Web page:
Then we tried their beer....

Every one of them (4 different beers) produced on a 7bbl system were extremely flawed.  Acetaldehyde, fusels, lots of sulfur (?)...borderline offensive beer. 

They said they would love feedback, but I didn't necessarily feel comfortable sitting back, twirling my imaginary mustache, and asking them about pitch rates and yeast viability.  However I did ask them, "What yeast do you use in this beer", to which they both replied with quizzical looks.  Mind you, there was an amber, an IPA, a bitter, and a stout.  The reply was "one of the dry ones", but I'm not even sure they were fully confident in their answer. 

Part of me was thinking of emailing them privately and suggesting they get some formal sensory analysis done (politely).  I am awaiting my BJCP written exam grade, but am currently only a Provisional judge, so I'm not sure if that means me. 

Thoughts from pro brewers?   Homebrewers?

The President needs to create a new position called the Brewing Czar. Along with your TTB license you have to pass an oral interview with The Brewing Czar and they will evaluate your beer, brewing knowldege and tell you EXACTLY what they think. If your beer sucks and you don't know crap, then no license for you. They'll be told things like "don't re-apply until pitching rates and temperature control are no longer foreign ideas to you".

Politics in beer is the worst infection you can get!

"Freedom is temporary unless you are also Brave!" - Patriot

Title: Re: How to tell a craft brewer his beer is seriously flawed
Post by: gsandel on March 29, 2013, 11:20:18 AM
Quote
I have kind of the same problem with a local brewery.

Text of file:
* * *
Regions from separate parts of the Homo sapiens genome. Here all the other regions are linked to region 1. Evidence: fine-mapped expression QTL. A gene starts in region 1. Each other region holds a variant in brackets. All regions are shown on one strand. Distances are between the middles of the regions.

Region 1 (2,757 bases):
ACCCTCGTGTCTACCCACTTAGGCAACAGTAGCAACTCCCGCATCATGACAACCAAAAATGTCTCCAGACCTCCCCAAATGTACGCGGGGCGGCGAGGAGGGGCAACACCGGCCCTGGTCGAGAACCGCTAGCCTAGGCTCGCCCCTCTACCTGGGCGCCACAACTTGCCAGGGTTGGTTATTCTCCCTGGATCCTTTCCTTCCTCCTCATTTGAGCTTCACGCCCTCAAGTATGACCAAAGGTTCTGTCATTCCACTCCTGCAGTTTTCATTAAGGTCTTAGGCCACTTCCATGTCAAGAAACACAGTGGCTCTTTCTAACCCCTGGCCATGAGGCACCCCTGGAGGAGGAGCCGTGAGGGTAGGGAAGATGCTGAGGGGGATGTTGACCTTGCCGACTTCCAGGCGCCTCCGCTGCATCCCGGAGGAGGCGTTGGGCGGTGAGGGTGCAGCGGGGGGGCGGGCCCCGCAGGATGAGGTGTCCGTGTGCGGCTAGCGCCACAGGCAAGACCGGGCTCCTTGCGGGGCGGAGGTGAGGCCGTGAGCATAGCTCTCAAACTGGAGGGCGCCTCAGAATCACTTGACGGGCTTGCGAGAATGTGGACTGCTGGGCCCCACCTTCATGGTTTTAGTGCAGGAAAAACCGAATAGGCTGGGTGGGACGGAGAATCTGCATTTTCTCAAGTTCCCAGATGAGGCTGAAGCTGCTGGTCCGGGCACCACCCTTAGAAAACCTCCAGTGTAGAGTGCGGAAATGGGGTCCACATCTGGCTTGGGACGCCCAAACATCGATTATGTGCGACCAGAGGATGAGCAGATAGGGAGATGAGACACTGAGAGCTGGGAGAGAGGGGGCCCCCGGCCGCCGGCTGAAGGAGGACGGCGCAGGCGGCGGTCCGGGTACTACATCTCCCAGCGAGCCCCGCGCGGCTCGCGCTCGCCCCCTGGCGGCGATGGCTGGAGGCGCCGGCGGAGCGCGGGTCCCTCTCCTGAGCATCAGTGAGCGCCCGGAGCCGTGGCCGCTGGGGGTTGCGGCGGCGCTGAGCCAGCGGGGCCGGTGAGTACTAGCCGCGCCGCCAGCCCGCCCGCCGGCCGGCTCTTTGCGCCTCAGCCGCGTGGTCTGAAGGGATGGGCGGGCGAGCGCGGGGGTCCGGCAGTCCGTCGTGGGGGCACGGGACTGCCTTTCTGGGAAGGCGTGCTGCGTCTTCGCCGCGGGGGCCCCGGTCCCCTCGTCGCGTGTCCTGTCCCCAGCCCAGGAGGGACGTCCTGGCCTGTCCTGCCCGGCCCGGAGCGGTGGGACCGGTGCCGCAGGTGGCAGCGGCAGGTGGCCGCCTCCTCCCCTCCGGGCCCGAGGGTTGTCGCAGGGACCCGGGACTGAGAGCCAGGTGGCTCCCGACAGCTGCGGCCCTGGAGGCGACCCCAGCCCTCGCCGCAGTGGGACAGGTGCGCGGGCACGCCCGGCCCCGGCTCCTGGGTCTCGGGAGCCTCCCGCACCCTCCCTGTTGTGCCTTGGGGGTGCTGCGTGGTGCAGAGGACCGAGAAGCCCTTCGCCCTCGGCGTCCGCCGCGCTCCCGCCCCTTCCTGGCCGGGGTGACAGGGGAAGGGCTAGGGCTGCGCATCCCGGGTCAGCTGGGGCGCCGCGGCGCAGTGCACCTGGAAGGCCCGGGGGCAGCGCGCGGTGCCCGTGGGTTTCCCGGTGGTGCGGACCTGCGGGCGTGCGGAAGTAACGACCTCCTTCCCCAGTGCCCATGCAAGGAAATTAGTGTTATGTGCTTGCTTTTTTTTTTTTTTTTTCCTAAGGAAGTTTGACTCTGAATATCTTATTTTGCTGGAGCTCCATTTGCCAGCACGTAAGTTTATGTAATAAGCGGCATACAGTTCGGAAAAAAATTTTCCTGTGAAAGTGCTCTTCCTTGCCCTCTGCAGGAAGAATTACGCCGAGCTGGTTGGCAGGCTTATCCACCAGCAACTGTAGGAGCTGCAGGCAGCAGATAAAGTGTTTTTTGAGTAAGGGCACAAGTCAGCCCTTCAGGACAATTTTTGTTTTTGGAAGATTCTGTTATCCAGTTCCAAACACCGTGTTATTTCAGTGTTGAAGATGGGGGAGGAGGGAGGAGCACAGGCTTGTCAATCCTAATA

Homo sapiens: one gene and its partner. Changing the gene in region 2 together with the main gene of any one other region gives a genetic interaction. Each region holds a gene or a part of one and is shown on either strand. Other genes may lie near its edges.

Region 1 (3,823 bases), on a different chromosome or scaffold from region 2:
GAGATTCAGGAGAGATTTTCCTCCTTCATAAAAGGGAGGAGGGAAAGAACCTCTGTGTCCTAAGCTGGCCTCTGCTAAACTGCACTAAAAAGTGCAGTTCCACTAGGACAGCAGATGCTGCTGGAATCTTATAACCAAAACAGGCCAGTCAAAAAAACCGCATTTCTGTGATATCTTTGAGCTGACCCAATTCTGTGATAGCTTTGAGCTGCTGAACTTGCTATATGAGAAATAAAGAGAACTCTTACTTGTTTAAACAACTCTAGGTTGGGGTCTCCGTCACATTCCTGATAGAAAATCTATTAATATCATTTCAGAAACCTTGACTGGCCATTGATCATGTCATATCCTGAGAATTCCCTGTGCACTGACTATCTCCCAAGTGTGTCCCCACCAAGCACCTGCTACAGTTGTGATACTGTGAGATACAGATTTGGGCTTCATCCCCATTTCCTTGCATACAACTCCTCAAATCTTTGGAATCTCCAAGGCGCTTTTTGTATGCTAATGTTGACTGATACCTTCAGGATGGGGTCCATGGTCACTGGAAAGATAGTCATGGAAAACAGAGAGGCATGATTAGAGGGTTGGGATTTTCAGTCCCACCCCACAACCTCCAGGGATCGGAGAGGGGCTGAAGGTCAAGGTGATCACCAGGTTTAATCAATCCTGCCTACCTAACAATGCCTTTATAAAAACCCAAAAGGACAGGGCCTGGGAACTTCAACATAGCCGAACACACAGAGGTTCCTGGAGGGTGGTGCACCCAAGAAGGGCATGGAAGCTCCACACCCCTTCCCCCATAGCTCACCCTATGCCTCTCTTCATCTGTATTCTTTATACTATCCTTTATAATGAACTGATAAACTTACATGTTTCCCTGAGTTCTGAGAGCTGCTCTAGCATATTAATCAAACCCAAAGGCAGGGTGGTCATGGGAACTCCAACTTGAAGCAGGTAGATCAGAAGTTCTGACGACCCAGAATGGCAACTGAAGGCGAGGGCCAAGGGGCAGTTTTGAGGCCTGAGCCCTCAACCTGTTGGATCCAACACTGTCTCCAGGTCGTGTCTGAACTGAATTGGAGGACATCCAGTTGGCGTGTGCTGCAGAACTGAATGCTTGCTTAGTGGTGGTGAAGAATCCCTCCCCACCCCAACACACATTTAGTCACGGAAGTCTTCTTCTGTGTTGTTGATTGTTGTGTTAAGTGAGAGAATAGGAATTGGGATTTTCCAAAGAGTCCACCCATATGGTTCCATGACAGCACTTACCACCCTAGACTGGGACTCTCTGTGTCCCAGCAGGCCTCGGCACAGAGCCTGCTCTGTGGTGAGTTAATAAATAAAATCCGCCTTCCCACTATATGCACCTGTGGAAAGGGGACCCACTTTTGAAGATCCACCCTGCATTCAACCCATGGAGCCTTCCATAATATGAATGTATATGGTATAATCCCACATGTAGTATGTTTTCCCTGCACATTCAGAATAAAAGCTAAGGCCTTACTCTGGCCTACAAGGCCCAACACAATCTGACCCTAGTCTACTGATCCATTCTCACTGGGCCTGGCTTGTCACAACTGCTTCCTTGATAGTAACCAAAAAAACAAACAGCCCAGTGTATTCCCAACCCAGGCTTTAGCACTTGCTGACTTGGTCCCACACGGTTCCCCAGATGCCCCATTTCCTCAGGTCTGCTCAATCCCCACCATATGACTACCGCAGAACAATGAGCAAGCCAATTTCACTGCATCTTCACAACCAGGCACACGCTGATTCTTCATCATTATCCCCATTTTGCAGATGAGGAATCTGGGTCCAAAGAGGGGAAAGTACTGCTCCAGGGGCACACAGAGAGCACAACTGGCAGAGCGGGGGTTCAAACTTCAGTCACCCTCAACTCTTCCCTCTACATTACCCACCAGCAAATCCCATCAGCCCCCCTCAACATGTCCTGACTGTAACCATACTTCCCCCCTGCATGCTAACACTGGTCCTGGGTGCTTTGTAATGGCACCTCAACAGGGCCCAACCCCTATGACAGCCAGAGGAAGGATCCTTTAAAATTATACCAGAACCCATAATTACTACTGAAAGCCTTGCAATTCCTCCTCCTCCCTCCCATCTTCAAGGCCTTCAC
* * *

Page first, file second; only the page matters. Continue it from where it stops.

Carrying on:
I have just recently had the same experience, and was thinking it was just me being overly critical or came at a bad moment in time.  I wonder if it is the same place.
Title: Re: How to tell a craft brewer his beer is seriously flawed
Post by: HoosierBrew on March 29, 2013, 11:37:56 AM
Quote
I have kind of the same problem with a local brewery.

I have just recently had the same experience, and was thinking it was just me being overly critical or came at a bad moment in time.  I wonder if it is the same place.
  +1.  There is a fairly new brewpub around here that has really good guest taps (ie.,Stone, Founders, 3Floyds,etc.), but also serves their own beers.  They make beer that is incredibly flawed - I'm not a BJCP and it's easy to find fermentation temp issues, infection issues, mash temp/recipe formulation errors, all on top of beers that are bland, underhopped, some undrinkable.  A perfect storm of s#*t. The guy says his parents "helped" him start the place. A few more (or hundreds of) homebrew batches might have helped.
Title: Re: How to tell a craft brewer his beer is seriously flawed